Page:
Participants of a multi-stakeholder accountability forum organised by Africa Freedom of Information Centre (AFIC) in partnership with Oxfam have made an urgent call for government to increase funding for accountability institutions such as the Inspectorate of Government, Office of the Auditor General and the Public Procurement and Disposal of Public Assets Authority. Participants also called for training and access to public information by community accountability structures especially School Management Committees and Health Unit Management Committees.
The call was made during a national dialogue to discuss a report on assessment of Accountability Structures in Uganda conducted by AFIC in collaboration with CEWIT under the Finance for Development Project funded by Oxfam. There are reducing budgets to accountability bodies meant to facilitate the institutional core mandate of the operations of government and in most instances, government bodies are self-assigning roles that have already been assigned to other bodies, further straining the limited resources that are constantly shrinking.
For instance, in the 2013/14 financial year, the Office of the Auditor General had a budget reduction of sh10b, two years later in the 2016/17 financial year; the Inspectorate of Government faced a cut of sh54b. These are some of the bodies charged with matters to do with accountability in Uganda.
There are several reports of the Inspectorate of Government (IGG) and the Uganda Police’s CID department spreading their resources thin in the name of investigating public officers named or implicated in one scandal or another. These double investigations have usually been an act in futility as the court system has stepped in to stop one body or another. This does not speak to the funds already lost.
These were some of the findings released on Wednesday April 4, of an Africa Freedom of Information Centre (AFIC) led-study in the 15 districts of mostly Northern and Eastern Uganda on accountability structures. The study was conducted in collaboration with SEATINI, OXFAM and CEW-IT.
Other findings of the study indicated that there was limited allocation of funds to core functions of prosecution and civil litigation making it impossible to undertake investigations to their logical conclusions, limited resources to support day to day business of the accountability structures like DPACs and district integrity forums and local government accountability structures meeting less often than constituted.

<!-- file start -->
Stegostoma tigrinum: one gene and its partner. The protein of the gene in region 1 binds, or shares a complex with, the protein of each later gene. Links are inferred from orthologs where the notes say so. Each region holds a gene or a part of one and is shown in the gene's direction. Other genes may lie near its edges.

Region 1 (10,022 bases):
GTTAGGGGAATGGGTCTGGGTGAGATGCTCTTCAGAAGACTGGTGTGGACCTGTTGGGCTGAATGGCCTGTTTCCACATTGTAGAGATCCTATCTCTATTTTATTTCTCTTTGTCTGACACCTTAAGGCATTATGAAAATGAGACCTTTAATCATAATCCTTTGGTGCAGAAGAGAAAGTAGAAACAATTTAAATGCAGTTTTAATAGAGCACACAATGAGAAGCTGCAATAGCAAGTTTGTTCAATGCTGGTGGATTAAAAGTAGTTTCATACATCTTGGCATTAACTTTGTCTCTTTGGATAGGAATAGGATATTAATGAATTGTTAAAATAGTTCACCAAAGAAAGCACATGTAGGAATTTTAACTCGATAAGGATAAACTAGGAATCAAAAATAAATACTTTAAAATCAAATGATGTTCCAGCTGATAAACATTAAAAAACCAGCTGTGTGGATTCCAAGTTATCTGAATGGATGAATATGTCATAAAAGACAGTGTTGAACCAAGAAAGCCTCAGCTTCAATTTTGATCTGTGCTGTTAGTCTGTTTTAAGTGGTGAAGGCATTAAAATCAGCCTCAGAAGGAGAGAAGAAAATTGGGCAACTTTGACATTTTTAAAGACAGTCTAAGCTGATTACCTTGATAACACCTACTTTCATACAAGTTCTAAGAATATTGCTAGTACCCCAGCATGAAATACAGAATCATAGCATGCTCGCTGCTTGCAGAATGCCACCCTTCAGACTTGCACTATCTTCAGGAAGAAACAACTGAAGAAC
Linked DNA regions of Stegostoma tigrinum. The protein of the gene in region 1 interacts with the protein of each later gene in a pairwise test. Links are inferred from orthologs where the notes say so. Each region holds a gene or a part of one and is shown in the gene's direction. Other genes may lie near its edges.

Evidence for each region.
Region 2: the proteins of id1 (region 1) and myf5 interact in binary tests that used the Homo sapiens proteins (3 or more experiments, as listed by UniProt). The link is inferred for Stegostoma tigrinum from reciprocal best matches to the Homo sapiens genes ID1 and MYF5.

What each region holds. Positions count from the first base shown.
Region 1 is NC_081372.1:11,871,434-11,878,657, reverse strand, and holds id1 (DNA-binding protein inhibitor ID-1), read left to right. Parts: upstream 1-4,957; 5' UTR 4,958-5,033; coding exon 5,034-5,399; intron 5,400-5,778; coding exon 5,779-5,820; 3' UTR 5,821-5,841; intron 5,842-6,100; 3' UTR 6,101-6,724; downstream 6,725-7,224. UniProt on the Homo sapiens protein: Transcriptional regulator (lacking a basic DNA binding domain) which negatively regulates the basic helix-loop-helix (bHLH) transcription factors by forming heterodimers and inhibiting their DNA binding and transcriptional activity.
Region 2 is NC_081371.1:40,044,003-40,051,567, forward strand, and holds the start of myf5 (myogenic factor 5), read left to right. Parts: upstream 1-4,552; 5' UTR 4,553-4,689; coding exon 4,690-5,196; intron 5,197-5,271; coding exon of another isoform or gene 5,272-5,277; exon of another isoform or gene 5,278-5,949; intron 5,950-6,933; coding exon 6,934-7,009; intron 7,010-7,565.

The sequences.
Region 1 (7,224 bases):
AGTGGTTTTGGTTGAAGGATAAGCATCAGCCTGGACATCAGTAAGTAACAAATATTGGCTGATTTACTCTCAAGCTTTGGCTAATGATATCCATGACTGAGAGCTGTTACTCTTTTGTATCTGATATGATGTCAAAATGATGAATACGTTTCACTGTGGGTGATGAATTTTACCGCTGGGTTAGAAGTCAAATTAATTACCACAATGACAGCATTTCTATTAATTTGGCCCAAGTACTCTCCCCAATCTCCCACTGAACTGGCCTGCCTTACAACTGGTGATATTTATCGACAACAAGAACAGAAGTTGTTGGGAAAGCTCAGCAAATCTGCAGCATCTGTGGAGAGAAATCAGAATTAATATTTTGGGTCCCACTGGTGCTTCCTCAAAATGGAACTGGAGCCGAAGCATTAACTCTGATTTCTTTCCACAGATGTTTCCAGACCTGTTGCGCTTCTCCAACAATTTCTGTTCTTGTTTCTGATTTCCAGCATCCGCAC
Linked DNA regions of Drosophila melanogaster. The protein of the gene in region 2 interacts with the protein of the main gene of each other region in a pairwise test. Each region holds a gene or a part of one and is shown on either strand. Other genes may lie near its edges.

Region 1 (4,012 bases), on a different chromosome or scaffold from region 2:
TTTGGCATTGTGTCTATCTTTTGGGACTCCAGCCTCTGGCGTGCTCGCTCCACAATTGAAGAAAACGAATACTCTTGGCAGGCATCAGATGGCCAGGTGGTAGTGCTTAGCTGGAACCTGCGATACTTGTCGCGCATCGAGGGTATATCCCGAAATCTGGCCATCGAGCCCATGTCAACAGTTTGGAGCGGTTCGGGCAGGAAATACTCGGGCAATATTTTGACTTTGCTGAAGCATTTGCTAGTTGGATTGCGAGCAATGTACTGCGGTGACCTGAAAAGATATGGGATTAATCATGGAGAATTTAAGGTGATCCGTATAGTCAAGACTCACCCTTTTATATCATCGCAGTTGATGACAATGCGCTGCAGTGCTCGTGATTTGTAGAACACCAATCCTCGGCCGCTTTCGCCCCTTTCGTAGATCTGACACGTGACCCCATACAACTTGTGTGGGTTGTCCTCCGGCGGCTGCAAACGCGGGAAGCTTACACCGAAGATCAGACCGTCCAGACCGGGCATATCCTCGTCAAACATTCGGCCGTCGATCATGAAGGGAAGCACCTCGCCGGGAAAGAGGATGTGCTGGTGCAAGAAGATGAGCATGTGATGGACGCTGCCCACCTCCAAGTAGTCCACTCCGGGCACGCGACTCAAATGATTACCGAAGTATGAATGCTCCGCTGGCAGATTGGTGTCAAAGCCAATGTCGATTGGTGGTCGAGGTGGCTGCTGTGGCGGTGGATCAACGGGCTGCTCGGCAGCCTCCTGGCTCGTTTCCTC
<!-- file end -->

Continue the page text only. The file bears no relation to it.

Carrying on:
Reagan Okumu, the chairperson of the Local Government Public Accounts Committee (DPAC) in Parliament, decried the high rate of corruption at the local governments, the seemingly untouchable persons and a lack of political will to see these persons prosecuted.
“Some government officials are not investigated despite being implicated in corruption,” he said.
Gilbert Sendugwa, the executive director of AFIC, questioned why Parliament kept passing supplementary budgets for institutions and government ministries without questioning why those same institutions habitually ask for supplementary budgets.
“The fact that every year Parliament approves a supplementary budget of same institutions year-in-year out involving substantial sums of money raises questions about Parliament’s ability to control government spending,” Observed Mr. Sendugwa.
Budget cuts to sectors that should bring to book those involved in corruption tendencies is more than telling for a government that has time and again pledged to fight corruption in all its forms.
Not all is lost, though, over the years, there have been attempts, by some individuals to bring to book those who have been implicated in corruption, more needs to be done if this is to become a thing of the past.
To achieve this, however, the government needs to increase funding and staffing for entities that are charged with the investigation and prosecution of those implicated in corruption and related activities. There is also need to address the functionality of internal audit departments and see to it that all government departments implement the Access to information Act (2005).